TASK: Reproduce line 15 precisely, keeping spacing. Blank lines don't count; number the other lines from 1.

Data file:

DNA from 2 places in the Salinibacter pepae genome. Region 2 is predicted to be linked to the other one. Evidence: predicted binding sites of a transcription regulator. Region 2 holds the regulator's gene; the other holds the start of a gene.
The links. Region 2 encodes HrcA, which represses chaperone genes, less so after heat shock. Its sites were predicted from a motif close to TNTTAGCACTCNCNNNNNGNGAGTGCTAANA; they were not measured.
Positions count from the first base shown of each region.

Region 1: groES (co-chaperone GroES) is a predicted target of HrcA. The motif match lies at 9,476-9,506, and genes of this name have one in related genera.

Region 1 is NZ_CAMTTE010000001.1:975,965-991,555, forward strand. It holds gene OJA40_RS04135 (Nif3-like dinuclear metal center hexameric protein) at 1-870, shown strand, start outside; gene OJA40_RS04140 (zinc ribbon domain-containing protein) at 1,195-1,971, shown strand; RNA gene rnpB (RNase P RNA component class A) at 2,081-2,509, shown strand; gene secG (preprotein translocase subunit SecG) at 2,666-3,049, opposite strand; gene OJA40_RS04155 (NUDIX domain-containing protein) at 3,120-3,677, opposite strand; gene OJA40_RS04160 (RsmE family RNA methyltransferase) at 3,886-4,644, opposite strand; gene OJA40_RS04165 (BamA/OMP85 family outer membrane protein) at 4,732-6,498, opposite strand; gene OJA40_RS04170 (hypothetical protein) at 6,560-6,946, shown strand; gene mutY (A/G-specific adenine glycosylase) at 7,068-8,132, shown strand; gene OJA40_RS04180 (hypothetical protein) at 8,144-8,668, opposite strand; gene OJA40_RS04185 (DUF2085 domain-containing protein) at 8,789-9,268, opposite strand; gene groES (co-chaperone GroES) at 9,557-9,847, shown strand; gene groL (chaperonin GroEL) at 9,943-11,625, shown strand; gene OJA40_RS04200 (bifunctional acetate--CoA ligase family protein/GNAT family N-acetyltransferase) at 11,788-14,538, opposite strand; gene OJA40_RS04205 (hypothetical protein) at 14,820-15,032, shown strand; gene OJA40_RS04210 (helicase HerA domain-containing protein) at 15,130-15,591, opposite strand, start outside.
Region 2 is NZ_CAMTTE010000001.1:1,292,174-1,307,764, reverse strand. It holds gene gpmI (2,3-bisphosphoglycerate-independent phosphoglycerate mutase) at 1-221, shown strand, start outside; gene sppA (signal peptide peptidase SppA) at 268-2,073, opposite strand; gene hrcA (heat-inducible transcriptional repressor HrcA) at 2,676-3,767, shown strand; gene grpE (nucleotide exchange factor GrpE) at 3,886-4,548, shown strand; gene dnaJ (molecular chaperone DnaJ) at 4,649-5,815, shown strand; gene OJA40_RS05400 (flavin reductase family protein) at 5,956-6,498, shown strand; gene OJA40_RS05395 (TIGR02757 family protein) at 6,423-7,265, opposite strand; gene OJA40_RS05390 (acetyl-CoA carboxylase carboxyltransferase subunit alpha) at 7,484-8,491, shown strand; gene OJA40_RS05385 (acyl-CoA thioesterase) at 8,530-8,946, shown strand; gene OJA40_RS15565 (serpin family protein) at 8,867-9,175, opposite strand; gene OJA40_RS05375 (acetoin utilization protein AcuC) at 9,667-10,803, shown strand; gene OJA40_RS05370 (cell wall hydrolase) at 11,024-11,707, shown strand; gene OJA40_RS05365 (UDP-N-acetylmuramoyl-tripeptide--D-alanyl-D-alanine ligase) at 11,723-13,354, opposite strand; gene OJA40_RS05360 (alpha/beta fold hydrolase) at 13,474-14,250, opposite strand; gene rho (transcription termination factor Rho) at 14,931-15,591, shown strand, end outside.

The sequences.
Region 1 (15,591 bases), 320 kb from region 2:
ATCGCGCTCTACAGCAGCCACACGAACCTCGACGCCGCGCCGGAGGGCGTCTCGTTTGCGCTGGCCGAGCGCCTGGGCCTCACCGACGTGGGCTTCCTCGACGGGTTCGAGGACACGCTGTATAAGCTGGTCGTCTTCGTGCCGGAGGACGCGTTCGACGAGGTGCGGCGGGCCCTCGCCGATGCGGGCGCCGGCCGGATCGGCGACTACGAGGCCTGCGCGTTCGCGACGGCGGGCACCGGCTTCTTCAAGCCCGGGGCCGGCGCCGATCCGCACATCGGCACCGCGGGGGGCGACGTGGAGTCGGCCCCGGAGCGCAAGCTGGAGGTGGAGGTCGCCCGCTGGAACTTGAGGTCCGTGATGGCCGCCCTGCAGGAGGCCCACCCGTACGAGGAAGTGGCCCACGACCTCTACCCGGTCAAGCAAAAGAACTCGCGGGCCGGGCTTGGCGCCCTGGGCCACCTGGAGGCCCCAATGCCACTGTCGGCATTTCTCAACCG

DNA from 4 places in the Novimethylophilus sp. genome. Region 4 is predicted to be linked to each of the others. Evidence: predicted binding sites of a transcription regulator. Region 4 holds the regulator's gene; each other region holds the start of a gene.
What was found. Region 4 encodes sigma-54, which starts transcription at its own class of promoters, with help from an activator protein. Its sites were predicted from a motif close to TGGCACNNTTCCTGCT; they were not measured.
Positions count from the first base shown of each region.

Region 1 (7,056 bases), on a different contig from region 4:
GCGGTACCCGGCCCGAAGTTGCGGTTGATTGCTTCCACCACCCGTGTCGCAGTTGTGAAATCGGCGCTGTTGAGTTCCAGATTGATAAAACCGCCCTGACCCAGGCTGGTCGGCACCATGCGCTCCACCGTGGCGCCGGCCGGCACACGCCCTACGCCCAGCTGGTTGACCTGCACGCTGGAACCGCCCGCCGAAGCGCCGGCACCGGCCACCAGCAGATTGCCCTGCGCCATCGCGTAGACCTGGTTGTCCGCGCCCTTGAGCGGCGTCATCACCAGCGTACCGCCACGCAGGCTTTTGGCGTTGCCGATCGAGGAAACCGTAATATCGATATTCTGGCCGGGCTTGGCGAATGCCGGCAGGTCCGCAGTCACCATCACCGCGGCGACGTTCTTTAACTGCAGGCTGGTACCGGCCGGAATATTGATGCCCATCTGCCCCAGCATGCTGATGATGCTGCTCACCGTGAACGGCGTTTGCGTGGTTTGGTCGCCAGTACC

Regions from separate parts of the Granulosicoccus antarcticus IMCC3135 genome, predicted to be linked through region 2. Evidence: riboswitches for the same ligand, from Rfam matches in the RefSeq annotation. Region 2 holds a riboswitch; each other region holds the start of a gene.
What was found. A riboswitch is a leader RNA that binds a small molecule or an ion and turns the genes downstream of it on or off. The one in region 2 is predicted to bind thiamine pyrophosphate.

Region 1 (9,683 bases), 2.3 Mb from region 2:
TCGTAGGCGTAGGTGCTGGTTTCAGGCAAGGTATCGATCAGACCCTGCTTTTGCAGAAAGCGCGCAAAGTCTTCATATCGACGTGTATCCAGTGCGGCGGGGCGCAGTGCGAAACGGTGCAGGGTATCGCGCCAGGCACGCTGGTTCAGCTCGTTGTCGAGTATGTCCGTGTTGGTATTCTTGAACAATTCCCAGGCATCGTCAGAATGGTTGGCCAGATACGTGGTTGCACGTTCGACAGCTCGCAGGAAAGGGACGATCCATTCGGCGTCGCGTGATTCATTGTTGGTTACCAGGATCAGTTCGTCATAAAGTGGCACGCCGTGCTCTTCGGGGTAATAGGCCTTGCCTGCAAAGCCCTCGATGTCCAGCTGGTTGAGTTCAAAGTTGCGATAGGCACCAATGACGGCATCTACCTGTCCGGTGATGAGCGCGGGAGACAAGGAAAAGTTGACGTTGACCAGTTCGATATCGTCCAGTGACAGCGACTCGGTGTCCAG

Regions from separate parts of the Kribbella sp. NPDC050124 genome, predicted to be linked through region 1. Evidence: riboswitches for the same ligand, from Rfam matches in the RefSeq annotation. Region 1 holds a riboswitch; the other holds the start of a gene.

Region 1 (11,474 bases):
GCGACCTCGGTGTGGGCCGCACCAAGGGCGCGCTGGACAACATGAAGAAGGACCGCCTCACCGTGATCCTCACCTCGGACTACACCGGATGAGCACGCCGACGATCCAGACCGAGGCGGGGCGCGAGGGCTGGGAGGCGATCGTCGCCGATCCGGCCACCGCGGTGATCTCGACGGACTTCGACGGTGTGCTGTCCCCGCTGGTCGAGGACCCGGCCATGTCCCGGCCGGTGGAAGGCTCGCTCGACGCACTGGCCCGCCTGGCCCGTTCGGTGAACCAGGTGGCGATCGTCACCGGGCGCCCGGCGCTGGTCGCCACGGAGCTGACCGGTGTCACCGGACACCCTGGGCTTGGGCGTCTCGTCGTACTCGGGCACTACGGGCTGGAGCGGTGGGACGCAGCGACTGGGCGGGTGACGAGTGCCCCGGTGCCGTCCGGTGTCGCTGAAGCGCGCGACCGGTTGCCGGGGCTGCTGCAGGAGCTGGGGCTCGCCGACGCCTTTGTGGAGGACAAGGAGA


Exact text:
Regions from separate parts of the Granulosicoccus antarcticus IMCC3135 genome, predicted to be linked through region 2. Evidence: riboswitches for the same ligand, from Rfam matches in the RefSeq annotation. Region 2 holds a riboswitch; each other region holds the start of a gene.